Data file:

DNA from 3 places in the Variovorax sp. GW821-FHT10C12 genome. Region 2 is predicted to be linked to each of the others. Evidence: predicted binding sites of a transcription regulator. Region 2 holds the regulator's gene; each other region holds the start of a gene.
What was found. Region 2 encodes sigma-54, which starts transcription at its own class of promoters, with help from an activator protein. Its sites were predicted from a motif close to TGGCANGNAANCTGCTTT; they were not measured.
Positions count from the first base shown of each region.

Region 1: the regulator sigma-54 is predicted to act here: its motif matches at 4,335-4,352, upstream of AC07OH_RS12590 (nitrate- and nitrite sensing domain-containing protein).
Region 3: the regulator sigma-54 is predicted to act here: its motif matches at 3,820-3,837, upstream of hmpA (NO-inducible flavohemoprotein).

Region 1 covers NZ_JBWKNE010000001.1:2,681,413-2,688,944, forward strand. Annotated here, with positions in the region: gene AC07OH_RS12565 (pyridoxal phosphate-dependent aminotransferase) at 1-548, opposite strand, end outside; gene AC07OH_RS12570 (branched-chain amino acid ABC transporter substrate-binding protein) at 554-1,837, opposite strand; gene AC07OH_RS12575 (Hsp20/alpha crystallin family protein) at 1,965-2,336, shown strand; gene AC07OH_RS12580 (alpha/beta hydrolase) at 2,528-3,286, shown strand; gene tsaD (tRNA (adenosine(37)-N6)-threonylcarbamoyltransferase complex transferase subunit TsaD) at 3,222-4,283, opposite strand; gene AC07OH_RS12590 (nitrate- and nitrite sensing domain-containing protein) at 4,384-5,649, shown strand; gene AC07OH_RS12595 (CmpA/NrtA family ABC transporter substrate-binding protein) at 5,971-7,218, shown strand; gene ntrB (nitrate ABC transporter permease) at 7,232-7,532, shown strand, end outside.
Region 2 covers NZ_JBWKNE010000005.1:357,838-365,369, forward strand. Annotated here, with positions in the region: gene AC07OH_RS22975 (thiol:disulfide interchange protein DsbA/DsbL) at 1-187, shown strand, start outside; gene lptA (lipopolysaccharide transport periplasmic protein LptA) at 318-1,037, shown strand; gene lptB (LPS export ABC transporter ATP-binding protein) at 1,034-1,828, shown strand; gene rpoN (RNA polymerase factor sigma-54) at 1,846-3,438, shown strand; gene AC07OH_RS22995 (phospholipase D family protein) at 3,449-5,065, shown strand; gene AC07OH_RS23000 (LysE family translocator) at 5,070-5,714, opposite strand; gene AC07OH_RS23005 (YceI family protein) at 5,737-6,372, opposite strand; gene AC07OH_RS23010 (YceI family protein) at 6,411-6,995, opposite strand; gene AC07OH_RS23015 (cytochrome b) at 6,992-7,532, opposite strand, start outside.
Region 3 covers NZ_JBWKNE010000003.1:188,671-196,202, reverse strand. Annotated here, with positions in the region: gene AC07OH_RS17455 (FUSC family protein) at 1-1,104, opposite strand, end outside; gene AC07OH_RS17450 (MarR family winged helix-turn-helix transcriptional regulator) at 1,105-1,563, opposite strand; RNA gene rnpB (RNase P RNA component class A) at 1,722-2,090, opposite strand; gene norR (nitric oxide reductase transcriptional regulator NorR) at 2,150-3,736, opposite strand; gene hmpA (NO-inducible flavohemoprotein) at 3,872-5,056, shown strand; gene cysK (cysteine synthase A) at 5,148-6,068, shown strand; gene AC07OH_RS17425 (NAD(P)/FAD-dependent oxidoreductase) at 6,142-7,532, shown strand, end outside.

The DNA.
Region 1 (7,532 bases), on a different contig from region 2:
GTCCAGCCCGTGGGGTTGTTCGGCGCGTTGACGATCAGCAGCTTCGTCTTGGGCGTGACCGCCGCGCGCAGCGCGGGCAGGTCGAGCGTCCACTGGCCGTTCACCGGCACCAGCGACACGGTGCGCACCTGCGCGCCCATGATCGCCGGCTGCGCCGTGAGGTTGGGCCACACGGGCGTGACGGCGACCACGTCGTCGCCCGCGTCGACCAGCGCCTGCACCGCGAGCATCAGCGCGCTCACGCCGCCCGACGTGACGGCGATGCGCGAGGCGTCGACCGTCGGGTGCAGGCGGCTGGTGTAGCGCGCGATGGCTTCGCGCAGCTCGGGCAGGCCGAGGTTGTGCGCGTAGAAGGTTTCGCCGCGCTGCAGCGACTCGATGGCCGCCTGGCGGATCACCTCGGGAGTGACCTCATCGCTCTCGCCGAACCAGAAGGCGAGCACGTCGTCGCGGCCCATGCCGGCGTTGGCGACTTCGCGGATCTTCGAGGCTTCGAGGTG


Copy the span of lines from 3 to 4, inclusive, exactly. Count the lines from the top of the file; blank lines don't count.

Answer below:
Positions count from the first base shown of each region.

Region 1: the regulator sigma-54 is predicted to act here: its motif matches at 4,335-4,352, upstream of AC07OH_RS12590 (nitrate- and nitrite sensing domain-containing protein).